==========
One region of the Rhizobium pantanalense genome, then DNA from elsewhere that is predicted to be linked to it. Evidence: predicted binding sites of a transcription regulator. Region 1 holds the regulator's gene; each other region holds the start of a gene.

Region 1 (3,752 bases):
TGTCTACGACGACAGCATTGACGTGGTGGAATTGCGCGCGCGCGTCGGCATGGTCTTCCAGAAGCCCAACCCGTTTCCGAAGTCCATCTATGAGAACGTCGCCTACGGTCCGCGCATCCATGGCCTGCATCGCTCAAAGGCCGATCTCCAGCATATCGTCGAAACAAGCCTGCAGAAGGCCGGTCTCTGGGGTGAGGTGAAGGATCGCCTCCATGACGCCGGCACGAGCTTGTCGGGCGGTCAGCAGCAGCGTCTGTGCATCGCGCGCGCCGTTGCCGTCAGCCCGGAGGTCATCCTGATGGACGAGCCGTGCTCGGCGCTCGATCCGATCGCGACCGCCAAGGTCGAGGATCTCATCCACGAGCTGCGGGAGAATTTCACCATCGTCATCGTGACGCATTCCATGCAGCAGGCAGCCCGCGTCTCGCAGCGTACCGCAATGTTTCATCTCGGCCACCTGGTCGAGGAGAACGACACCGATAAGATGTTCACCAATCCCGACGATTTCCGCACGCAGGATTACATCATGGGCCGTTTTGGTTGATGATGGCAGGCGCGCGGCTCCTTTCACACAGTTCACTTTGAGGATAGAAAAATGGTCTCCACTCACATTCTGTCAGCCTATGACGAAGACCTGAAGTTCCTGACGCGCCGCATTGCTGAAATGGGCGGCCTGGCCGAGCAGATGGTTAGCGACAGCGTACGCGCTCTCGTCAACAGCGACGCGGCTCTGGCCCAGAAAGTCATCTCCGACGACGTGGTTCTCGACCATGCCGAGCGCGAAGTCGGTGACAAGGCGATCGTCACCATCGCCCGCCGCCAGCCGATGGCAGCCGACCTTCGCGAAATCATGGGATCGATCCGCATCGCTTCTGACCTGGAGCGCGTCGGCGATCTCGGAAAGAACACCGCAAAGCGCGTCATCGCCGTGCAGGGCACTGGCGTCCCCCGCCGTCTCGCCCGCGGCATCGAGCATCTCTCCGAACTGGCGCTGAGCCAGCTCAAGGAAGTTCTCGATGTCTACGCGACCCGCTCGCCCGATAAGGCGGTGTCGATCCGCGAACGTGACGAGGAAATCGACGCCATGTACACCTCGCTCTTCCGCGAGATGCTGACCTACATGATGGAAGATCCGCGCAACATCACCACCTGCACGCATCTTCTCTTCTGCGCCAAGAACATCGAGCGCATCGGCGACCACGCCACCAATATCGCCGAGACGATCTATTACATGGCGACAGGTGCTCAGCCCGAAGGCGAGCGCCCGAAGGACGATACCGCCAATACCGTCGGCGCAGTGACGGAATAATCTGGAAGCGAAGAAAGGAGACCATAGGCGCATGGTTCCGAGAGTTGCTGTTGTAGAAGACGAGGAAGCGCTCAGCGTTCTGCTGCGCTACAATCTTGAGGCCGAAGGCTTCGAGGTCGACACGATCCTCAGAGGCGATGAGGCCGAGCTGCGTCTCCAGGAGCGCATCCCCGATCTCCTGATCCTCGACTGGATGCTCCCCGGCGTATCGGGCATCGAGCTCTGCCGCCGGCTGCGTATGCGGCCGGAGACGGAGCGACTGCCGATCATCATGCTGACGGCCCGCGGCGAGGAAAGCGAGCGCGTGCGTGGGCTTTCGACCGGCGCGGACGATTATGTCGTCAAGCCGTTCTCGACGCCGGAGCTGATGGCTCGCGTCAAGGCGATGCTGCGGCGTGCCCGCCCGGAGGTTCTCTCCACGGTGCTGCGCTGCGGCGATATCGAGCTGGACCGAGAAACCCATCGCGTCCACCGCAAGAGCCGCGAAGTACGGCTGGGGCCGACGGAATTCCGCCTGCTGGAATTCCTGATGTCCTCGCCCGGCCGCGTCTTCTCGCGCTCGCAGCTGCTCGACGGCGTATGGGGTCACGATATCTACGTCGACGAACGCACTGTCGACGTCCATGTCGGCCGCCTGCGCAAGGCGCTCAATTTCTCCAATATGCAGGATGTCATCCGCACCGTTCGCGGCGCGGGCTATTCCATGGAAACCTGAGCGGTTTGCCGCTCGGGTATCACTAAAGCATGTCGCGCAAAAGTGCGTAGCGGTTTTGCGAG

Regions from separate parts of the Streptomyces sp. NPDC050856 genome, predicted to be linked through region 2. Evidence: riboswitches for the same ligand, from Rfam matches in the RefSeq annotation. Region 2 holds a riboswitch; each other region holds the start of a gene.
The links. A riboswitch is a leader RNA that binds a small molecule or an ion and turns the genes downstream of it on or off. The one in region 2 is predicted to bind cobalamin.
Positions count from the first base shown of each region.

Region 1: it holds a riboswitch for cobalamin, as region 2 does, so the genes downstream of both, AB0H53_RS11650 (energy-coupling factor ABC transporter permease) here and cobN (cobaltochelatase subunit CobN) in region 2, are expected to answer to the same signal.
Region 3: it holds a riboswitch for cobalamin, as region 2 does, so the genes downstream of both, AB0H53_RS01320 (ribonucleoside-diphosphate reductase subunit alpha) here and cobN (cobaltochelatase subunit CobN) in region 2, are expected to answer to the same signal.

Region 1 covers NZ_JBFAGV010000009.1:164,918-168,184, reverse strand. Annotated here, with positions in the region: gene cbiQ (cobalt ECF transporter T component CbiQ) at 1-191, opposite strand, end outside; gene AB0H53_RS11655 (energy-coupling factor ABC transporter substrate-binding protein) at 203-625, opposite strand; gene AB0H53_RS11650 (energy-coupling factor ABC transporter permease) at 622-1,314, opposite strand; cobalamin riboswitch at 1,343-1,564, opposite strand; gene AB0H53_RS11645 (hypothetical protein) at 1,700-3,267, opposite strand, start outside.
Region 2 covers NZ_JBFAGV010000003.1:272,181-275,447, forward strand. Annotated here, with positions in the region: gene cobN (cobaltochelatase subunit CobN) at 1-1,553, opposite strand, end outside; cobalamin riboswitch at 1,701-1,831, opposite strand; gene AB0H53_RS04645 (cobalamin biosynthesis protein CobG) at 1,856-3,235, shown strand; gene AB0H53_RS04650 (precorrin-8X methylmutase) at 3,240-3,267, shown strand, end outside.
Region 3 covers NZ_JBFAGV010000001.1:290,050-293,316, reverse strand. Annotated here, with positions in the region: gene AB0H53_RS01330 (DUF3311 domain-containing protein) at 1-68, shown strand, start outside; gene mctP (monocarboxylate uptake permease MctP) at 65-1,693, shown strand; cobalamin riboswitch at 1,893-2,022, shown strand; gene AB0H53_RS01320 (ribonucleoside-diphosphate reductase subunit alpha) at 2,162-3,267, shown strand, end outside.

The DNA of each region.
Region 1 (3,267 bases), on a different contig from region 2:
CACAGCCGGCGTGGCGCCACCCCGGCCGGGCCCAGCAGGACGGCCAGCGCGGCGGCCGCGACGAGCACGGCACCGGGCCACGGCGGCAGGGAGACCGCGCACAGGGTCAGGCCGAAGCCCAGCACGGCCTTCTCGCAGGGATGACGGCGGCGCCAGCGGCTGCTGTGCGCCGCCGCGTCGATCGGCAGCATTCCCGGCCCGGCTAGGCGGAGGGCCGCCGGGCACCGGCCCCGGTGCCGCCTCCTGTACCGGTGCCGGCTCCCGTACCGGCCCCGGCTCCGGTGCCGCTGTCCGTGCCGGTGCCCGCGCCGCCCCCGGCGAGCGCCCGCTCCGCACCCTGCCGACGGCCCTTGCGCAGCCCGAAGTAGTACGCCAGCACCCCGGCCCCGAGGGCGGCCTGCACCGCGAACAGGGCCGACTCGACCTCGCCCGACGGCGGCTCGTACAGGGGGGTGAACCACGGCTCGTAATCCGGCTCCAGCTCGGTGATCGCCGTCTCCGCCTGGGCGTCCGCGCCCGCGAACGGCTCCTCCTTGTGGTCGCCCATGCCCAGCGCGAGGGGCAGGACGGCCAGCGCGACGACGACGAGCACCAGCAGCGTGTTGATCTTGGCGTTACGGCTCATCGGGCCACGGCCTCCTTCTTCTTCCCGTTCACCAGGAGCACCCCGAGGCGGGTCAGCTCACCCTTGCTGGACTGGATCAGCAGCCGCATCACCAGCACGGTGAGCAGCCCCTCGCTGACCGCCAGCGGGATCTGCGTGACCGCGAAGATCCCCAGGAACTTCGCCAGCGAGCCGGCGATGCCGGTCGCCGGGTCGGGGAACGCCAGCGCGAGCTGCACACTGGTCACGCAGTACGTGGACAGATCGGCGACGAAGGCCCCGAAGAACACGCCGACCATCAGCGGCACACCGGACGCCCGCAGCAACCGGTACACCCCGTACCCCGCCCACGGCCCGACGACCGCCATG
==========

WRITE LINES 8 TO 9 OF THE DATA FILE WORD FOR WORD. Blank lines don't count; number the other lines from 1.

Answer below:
Region 3: it holds a riboswitch for cobalamin, as region 2 does, so the genes downstream of both, AB0H53_RS01320 (ribonucleoside-diphosphate reductase subunit alpha) here and cobN (cobaltochelatase subunit CobN) in region 2, are expected to answer to the same signal.

Region 1 covers NZ_JBFAGV010000009.1:164,918-168,184, reverse strand. Annotated here, with positions in the region: gene cbiQ (cobalt ECF transporter T component CbiQ) at 1-191, opposite strand, end outside; gene AB0H53_RS11655 (energy-coupling factor ABC transporter substrate-binding protein) at 203-625, opposite strand; gene AB0H53_RS11650 (energy-coupling factor ABC transporter permease) at 622-1,314, opposite strand; cobalamin riboswitch at 1,343-1,564, opposite strand; gene AB0H53_RS11645 (hypothetical protein) at 1,700-3,267, opposite strand, start outside.